It’s one of the most important things any parent, grandparent, or caregiver to a small child can do. It’s called the Tdap and it’s a shot, and today, I rolled up my own sleeve, not just for my own reason, but because it’s an On Your Side way to letting you know that it can save the life of someone you love.
It’s not your typical father and son activity, but a few hours ago my son Kyle and I went to the Rowan County Health Department to get Tdap shots. Kyle and wife Anna are expecting a daughter in just three weeks, and I’m pretty excited about it.
Anna told me a few weeks ago that I had to get the shot.
Here’s how it worked; we registered at this desk, then went down the hall to check in and waited to be called back. that first part only took about ten minutes. In another five we were in the room with the nurse and the needle.
The shot is important for what health workers call a “circle of protection.” That’s everyone who will come into contact with an infant. And if you wonder why it’s such a big deal, just ask Rowan County Public Health specialist Nina Oliver.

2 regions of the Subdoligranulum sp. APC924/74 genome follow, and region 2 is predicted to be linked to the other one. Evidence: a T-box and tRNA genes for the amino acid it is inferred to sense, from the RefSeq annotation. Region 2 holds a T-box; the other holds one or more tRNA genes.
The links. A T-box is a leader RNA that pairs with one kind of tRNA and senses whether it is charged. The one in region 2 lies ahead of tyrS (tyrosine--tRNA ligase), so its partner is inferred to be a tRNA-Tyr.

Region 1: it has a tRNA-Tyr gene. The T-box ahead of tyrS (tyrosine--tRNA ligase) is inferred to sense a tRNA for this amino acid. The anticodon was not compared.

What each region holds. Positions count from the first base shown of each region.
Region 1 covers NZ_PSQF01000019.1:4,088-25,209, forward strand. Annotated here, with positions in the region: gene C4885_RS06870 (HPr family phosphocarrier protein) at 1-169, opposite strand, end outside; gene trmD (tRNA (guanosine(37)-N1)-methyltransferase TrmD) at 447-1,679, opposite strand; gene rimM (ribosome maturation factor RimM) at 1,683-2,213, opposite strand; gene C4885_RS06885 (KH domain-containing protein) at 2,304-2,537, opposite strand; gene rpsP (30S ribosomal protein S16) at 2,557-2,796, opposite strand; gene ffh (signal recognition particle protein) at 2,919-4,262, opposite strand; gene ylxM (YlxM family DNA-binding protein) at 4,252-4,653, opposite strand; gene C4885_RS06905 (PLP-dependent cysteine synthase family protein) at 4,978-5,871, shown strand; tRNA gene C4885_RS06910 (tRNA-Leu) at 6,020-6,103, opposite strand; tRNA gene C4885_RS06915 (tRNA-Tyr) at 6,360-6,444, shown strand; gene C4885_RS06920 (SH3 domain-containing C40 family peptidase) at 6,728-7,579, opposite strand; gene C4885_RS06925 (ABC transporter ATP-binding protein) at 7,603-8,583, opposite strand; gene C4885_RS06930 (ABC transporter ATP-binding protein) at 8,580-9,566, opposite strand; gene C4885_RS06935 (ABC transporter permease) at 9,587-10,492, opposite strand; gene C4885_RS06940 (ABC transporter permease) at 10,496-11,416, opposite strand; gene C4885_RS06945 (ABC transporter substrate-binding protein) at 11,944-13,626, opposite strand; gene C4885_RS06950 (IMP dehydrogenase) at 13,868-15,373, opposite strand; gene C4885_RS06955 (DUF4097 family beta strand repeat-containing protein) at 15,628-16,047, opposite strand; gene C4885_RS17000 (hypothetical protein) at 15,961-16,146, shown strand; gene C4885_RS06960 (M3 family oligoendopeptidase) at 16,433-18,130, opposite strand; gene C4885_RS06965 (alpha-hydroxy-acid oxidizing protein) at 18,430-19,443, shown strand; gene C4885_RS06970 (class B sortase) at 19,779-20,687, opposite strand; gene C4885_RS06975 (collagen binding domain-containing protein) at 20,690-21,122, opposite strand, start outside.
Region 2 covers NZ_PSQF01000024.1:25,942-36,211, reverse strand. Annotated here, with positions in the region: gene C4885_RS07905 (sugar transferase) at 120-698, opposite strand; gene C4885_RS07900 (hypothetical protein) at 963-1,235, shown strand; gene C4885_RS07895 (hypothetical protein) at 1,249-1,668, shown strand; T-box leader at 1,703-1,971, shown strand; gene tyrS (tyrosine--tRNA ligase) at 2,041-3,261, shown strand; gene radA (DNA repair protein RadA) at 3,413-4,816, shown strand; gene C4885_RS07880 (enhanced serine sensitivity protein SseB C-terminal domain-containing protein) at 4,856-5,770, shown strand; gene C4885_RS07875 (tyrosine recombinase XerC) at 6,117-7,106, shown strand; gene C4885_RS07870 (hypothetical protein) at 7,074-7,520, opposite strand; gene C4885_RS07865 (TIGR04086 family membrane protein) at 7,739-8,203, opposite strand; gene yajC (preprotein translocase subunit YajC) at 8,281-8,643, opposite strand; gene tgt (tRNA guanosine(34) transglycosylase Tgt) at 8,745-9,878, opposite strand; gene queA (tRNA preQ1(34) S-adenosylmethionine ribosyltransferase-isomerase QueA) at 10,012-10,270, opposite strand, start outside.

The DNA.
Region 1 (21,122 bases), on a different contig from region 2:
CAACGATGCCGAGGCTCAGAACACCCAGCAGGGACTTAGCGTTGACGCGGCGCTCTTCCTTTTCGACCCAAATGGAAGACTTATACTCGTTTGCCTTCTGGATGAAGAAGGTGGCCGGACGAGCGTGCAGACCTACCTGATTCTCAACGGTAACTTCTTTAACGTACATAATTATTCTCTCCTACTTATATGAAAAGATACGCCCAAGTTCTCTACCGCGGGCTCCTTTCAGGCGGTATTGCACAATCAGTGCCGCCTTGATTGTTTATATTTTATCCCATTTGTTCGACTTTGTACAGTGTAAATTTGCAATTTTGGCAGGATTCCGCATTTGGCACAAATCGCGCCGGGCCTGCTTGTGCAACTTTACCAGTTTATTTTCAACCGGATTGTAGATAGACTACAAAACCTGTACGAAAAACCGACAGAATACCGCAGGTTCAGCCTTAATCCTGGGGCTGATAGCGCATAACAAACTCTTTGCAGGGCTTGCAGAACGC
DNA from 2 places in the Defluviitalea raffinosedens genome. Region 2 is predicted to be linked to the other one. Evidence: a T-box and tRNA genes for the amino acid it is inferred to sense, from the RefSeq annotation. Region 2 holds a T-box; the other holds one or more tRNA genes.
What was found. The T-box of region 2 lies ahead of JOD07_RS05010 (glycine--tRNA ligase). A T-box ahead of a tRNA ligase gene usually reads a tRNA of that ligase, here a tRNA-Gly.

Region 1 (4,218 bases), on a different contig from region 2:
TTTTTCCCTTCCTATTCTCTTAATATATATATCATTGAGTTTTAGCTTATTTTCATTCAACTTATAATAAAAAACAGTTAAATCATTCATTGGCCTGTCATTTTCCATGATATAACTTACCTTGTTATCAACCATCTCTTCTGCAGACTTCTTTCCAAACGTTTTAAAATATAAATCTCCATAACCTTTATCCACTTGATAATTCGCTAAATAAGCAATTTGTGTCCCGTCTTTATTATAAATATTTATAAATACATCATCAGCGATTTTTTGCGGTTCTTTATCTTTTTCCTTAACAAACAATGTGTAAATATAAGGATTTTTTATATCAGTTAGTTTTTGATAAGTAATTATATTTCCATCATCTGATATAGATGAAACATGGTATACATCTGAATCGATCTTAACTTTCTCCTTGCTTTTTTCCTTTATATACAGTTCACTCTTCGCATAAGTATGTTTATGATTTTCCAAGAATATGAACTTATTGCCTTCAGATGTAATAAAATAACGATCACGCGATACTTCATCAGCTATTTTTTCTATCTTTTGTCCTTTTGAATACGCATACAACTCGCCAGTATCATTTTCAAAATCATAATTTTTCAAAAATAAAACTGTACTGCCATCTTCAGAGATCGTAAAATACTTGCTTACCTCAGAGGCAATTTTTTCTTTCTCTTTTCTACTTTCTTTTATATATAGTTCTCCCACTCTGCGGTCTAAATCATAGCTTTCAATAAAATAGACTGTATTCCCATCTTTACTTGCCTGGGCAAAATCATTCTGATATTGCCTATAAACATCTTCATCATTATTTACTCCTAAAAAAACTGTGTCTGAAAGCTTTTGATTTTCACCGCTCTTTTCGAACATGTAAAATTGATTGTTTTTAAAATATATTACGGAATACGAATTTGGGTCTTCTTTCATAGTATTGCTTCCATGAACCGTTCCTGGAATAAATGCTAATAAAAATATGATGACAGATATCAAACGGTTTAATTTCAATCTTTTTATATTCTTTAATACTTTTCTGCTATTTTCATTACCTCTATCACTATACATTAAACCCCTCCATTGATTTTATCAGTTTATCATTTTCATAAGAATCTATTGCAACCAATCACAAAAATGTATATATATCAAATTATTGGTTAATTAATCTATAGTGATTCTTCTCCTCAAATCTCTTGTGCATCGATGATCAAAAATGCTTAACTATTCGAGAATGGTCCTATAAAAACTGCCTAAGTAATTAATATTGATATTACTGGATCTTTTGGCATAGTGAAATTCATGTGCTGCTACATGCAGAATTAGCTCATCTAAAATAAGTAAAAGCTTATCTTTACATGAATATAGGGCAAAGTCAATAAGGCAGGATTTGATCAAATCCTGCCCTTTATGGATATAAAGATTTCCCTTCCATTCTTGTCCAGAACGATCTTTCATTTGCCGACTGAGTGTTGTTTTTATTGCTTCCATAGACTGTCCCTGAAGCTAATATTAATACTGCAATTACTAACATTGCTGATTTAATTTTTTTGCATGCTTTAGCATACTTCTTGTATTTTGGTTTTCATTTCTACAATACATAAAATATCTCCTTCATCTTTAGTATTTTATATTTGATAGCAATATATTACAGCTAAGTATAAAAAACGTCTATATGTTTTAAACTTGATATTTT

“It’s a combination vaccine it protects against tetanus, diptheria, and pertussis, (whooping cough), which is the one we are most concerned about, worried about,” Oliver told me.
Whooping cough cases were on the rise last year, it’s gotten better recently, but is still a very serious issue, that’s why health officials are stressing the importance of the shots.
“Most susceptible would be infants and children. 50% of children who have whooping cough end up in the hospital, so it can cause death,” Oliver added.
For me, the safety of my soon to be born granddaughter is at the top of the list, but daughter in law Anna gave me another very compelling reason. She said if I hadn’t taken the shot…
“You would have not been able to be around the baby without the whooping cough shot,” Anna told, emphatically.
That was enough to seal it for me!
If you are planning to get the shot, you should know that is no longer offered free at area health departments, unless you meet certain guidelines. Since I have health insurance, my cost was $53.17, but I will be able to get at least part of that back when I file the claim.
You can also schedule an appointment with your primary care physician to get the shot in the office.
In Rowan County specifically, an effort is underway to provide the vaccination for school children.
The Rowan County Health Department has partnered with Rowan-Salisbury Schools to hold three clinics.
The first, set for September 11 from 11:00am until 7:00pm, will be for up and students heading to kindergarten. Parents are urged to call 704-216-8782 to find out more and to schedule an appointment.
Tdaps will be provided for rising sixth graders on September 17 and September 26 from 2:30 pm until 6:30 pm on both days. For more information parents can call 704-216-8786.
The Tdap vaccine is required for rising sixth graders.
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